Interview: Jessica

Today we’re joined by Jessica, who also goes by stormleviosa online. Jessica is a wonderful up and coming writer who recently had a short story published in an anthology. She’s currently a student studying English and writes in her free time. Jessica hopes to write longer narrative forms, such as novels and novellas, in the future. She’s clearly a dedicated artist with an incredibly bright future ahead of her as you’ll soon read. My thanks to her for taking the time to participate in this interview.

WORK

Please, tell us about your art.

I’m a writer when I have time but mostly I’m a student because education is important. I’ve written a few short stories and I’m currently working on longer pieces (novellas or eventually a full-length novel). I also write a lot for my college newspaper which I am also an editor of.

What inspires you?

I don’t really have a specific inspiration for my work. Some of what I write is heavily based on current affairs, particularly those I have an invested interest in such as the refugee crisis. I also write from prompts or based on other author’s works which includes dabbling in fanfiction. For my most recent piece of coursework, I wrote a short story based on 1984 with heavily implied connections to the Brexit situation in the UK.

What got you interested in your field?  Have you always wanted to be an artist?

It sounds cliché but I’ve been writing since I was a young child. I read a lot of books (and still do) which helped develop my skills and it escalated from there. I’m also useless at art so being able to express myself with words rather than images was important.

Do you have any kind of special or unique signature, symbol, or feature you include in your work that you’d be willing to reveal?

I like to write about things I am passionate about and problems that need to be resolved. Often, I try to include characters that are marginalized or misrepresented by the media to spread the issue to a wider range of people. It is something that challenges my writing but is very rewarding for me.

What advice would you give young aspiring artists?

Don’t stop writing! If you truly feel passionate about it, write about it and don’t let anyone convince you it’s worthless. If you hit a writer’s block, work around it by writing something else. But at the same time, it’s OK to take a break if you need to. Your writing will only suffer if you work yourself into the ground.

ASEXUALITY

Where on the spectrum do you identify?

I’m an aromantic asexual.

Have you encountered any kind of ace prejudice or ignorance in your field?  If so, how do you handle it?

I haven’t encountered any yet although this may be because I’m not out to many people. My sexuality does make it difficult to write romantic subplots between characters because I don’t experience those kinds of feelings.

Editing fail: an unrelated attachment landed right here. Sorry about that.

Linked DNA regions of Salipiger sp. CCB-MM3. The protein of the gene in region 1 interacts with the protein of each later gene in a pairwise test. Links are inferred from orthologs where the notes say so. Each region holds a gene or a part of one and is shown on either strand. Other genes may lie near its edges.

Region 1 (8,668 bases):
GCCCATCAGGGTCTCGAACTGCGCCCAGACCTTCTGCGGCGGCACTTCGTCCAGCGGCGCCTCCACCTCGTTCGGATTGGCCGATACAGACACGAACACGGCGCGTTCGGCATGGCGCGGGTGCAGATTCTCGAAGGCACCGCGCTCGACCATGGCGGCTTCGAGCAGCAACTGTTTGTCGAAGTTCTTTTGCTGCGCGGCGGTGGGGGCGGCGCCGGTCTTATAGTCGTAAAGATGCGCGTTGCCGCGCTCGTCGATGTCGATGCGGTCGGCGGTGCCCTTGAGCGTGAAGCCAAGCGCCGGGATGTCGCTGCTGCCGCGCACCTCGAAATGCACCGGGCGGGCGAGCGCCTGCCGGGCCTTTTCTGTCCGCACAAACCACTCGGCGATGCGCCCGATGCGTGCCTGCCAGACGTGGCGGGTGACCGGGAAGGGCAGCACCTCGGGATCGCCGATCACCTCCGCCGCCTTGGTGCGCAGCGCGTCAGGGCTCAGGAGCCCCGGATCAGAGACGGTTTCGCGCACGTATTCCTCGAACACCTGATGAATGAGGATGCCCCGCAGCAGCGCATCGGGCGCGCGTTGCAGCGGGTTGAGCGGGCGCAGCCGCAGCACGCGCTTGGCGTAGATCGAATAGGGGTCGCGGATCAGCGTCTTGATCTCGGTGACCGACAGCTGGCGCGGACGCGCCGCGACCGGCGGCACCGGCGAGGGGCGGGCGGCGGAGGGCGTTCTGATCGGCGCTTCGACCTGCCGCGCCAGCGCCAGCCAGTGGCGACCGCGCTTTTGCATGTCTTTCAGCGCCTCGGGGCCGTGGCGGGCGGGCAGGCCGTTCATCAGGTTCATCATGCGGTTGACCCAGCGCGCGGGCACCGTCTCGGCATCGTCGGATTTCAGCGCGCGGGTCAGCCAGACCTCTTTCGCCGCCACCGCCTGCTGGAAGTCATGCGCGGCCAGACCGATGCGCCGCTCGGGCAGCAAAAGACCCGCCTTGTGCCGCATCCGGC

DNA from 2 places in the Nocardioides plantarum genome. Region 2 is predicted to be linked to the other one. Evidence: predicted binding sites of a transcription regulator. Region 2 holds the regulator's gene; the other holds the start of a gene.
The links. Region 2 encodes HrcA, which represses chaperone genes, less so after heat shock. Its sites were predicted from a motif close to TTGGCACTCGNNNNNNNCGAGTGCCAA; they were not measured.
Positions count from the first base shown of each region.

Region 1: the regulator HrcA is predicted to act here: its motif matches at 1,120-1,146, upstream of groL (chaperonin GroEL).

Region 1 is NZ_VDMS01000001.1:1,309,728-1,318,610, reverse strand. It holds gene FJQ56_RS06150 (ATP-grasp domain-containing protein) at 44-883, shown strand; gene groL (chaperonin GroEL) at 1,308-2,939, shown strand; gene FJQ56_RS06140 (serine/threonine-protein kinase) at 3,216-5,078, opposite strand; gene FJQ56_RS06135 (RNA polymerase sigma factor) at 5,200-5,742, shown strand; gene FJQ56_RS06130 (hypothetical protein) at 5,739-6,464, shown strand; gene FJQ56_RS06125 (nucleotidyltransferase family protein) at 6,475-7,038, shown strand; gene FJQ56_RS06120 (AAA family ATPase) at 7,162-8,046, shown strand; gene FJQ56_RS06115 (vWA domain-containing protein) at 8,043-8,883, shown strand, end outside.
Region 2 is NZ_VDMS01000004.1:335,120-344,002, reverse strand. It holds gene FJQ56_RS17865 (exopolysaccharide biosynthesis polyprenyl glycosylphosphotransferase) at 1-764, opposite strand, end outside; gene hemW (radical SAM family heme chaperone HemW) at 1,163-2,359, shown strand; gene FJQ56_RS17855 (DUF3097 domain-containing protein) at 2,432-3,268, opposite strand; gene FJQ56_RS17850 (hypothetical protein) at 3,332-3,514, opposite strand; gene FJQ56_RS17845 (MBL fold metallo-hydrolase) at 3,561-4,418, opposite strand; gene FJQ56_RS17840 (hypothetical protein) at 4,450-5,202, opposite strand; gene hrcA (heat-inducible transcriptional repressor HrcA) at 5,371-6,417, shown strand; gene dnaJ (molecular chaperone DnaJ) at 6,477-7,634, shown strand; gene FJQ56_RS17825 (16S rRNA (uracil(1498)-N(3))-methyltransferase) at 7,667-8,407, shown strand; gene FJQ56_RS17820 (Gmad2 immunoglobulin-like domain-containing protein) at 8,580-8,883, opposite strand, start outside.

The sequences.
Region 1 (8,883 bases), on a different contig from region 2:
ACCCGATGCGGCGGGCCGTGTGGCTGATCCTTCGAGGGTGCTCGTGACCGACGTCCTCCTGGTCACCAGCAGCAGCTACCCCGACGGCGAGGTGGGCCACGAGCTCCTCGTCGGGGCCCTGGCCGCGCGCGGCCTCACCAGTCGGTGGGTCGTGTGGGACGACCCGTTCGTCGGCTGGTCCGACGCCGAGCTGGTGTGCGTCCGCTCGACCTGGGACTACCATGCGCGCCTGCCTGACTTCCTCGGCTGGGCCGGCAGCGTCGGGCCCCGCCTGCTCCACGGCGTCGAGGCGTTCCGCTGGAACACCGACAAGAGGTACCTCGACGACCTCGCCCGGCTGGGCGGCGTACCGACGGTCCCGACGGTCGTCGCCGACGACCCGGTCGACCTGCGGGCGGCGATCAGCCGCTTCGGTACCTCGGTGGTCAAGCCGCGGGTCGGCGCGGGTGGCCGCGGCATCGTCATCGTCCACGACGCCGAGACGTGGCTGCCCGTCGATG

What’s the most common misconception about asexuality that you’ve encountered?

Mainly that asexuality is something you will grow out of. My parents don’t know I’m asexual but whenever I mention that I don’t want a relationship they tell me I’ll change my mind. It’s not a phase to grow out of and that’s perfectly alright.

What advice would you give to any asexual individuals out there who might be struggling with their orientation?

Don’t worry about figuring it all out right this second. You have all the time in the world to sort out what you feel and if you never find a label that fits that fine too. Any feeling you have is valid so don’t worry about categorizing them all right away.

Finally, where can people find out more about your work?

I don’t have much published work but my most recent is in the DoveTales anthology (published later this year) which is compiled by Writing for Peace. There is more information on their website or you can ask me questions directly via my blog (stormleviosa.tumblr.com). I sometimes write fan fiction on AO3 under an account with the same name (StormLeviosa).

Thank you, Jessica, for participating in this interview and this project. It’s very much appreciated.

Interview: Jessica Suphan

Today we’re joined by Jessica Suphan. Jessica is a phenomenal author who has recently published her debut novel, a psychological thriller entitled Perfect World. Jessica hasn’t met a genre she doesn’t like and writes in a variety of them. She’s an incredibly passionate and dedicated writer, as you’ll soon read. My thanks to her for taking the time to participate in this interview.

WORK

Please, tell us about your art.

Gladly! I’m an author, I write psychologically based stories, romance, historical fiction, science fiction, fantasy, any genre that pops into my mind. I write novellas and novels and short stories; just like I write whatever genre is needed for the story, I write whatever length is needed for the story I’m telling. Though most of them tend to be really long. It was very recent that I became a published author instead of an unpublished writer; my psychological thriller Perfect World came out in June. In a sentence, it’s about a young government agent who shoulders the burden of his utopia’s secret origins and has to struggle against psychosis because of those secrets. Just like all my other work, it’s extremely diverse. Perfect World features LGBT+ and ethnic as well as racial diversity. But I give all forms of diversity to my stories; it’s something that’s very important to me, and something I’ll never stop.

What inspires you?